And that goes to what Mother Na­ture fig­ured out a long time ago. Which is there’s no other per­son on Earth like you. Your fin­ger­prints make you com­pletely in­di­vid­ual. And what’s miss­ing is many new bands have the same fin­ger­print as the other bands. It’s in­ter­change­able.

By ex­ten­sion, are you say­ing you don’t think it’s been a good year for rock’n’roll?

Oh, it’s hor­rific. And we’ve played this game be­fore, per­haps. But it has to do with Nap­ster and all the other ones that have just de­stroyed ev­ery­thing. Be­cause they gave crack for free to young fans. They’ve trained them to down­load and file-share for free, with­out pay­ing the artist who cre­ated it. 1958 un­til 1988 is thirty years. Dur­ing that time, in all the gen­res of the mu­sic, you had The Bea­tles and Hen­drix and the Stones and you can go on and on. Bowie and Prince and U2 and the heavy stuff, Iron Maiden and Me­tal­lica and all that. On and on. From 1988 un­til to­day – also thirty years – who’s the new Bea­tles?

“Why the f**k would I want to be run­ning around in a rock­et­pow­ered wheel­chair?”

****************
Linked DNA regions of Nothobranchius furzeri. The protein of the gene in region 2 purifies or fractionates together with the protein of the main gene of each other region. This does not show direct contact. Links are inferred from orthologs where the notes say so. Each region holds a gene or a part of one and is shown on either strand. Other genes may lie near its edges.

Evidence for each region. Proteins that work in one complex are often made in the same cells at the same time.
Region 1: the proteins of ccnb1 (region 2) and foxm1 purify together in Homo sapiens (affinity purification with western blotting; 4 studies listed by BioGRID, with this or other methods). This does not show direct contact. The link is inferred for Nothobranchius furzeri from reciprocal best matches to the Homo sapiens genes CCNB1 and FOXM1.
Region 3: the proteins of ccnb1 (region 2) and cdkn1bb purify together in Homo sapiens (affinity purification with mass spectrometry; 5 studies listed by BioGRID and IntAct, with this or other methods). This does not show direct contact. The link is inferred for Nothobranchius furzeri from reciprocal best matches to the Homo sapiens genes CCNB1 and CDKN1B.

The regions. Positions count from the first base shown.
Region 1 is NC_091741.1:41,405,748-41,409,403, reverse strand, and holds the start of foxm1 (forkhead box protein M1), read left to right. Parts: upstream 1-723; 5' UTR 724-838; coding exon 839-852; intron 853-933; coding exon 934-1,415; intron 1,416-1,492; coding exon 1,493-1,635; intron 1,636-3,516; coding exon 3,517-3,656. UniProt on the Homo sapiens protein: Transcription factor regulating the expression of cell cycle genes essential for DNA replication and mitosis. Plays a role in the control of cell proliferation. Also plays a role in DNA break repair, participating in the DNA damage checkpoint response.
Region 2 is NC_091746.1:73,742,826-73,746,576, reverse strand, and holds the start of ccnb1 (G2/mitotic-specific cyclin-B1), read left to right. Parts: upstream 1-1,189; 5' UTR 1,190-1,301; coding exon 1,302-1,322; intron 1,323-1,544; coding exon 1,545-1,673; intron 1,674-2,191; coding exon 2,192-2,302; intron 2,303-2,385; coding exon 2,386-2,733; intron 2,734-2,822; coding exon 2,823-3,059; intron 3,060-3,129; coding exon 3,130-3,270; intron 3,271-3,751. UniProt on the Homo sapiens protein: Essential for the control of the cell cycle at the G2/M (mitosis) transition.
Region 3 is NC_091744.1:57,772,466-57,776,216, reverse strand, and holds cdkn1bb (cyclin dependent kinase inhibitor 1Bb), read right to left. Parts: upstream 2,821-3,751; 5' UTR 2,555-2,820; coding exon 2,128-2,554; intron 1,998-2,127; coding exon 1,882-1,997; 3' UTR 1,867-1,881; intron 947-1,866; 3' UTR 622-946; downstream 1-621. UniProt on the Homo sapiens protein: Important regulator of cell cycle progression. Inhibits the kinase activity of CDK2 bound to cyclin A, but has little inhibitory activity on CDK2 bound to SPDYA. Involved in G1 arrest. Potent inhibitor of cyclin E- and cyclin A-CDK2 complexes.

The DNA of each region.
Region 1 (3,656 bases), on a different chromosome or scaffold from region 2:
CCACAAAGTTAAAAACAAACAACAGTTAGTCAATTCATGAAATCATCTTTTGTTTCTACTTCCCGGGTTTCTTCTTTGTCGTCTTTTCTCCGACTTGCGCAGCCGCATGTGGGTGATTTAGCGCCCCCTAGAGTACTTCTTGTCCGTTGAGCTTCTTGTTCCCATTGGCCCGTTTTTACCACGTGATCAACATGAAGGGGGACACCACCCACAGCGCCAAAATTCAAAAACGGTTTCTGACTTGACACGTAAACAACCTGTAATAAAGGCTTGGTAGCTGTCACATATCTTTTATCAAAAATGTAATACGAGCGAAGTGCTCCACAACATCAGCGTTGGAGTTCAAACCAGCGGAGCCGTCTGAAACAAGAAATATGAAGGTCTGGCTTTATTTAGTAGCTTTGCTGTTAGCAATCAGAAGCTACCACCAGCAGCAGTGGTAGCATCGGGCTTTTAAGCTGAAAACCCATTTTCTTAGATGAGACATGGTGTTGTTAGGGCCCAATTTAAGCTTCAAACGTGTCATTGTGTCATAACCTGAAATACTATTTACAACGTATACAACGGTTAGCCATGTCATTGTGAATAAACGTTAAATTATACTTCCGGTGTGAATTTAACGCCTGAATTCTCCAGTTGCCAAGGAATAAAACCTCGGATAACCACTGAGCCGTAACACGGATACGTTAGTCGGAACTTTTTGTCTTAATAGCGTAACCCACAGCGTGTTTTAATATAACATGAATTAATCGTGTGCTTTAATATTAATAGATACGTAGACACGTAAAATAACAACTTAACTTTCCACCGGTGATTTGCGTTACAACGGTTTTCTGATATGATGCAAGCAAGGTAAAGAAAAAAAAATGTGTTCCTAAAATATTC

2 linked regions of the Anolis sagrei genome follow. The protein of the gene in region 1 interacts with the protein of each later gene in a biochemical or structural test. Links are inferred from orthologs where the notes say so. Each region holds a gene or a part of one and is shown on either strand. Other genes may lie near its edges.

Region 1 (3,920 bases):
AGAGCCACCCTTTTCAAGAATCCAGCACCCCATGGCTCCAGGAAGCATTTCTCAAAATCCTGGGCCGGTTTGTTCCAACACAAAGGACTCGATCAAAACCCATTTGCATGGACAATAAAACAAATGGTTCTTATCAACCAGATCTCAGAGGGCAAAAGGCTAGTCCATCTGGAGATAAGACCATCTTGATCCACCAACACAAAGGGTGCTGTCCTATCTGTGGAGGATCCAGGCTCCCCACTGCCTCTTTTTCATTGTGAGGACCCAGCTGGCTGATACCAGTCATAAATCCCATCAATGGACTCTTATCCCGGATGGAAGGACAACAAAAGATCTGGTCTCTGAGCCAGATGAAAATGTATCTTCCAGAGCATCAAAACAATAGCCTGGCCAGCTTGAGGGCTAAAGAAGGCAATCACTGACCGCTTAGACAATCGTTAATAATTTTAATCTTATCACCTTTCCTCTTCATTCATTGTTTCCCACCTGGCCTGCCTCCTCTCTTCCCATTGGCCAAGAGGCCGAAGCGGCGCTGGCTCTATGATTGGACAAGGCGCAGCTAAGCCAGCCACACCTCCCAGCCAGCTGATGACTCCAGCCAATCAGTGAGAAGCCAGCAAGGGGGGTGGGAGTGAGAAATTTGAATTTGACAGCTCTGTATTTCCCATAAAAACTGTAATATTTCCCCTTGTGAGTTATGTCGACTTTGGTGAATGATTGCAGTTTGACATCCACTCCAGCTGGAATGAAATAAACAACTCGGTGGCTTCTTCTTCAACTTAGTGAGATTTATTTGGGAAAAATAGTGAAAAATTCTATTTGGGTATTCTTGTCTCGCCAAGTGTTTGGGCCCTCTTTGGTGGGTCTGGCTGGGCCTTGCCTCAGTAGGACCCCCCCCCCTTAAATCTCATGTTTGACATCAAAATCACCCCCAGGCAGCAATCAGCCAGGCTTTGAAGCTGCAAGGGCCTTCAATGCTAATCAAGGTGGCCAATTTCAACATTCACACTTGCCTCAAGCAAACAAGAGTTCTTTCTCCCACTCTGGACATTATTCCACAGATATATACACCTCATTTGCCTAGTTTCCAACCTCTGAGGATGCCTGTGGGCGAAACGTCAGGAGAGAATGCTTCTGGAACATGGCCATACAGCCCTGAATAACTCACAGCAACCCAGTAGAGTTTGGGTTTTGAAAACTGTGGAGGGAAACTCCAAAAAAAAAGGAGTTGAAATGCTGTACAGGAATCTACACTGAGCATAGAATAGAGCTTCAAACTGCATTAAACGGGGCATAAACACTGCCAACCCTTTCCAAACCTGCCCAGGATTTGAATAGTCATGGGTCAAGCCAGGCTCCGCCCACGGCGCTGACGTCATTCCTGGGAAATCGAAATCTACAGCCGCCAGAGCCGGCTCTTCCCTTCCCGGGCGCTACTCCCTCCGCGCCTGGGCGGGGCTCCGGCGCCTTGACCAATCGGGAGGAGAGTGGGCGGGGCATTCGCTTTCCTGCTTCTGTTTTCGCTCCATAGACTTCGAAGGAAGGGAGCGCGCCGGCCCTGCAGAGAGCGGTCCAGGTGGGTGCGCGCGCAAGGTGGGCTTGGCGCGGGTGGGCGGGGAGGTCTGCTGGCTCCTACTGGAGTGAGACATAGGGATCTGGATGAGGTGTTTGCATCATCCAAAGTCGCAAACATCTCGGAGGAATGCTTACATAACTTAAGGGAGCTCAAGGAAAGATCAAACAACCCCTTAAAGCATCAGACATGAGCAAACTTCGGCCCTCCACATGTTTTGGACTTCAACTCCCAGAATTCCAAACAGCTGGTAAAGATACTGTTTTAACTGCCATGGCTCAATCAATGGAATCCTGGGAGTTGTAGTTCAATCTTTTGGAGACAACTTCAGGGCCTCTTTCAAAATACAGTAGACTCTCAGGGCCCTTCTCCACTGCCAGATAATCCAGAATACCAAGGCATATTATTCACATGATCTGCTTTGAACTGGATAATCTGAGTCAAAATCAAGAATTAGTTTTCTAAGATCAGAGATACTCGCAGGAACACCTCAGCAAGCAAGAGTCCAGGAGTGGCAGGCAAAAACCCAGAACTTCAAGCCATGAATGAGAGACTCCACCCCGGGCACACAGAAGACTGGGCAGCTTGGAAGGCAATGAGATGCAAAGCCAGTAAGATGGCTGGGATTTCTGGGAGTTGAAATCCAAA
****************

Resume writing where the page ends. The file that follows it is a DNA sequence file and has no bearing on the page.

So you think dig­i­tal plat­forms have im­pacted on the qual­ity of bands?

No, I think the tal­ent is there. Per­haps there’s more tal­ent than ever. Max Martin and the Swedish writ­ers, those guys can write songs. But they can’t form bands. So they have to keep writ­ing pop songs for the young fe­males, the pretty girls who can ac­tu­ally sell. Be­cause there’s that young fe­male au­di­ence. And the boy bands sell well be­cause it’s their first boyfriends that these twelve-year-old girls are gonna get. And I’m all for that. I un­der­stand that. The Bea­tles started off with that. I get it. It’s all great. It was great for The Mon­kees and on and on. But The Mon­kees didn’t be­come The Bea­tles be­cause they didn’t write their own songs. And they didn’t have a sense of iden­tity. They were cre­ated. The Bea­tles was a real band. And we love the Foo Fighters, but that’s an old band. They’ve been around over twenty years. I don’t see a new band. Not be­cause the tal­ent is not out there. The Greta [Van Fleet] band is great and all that. But no­body’s gonna get the chance we did, where a record com­pany would give you mil­lions of dol­lars, non-re­coupable – in other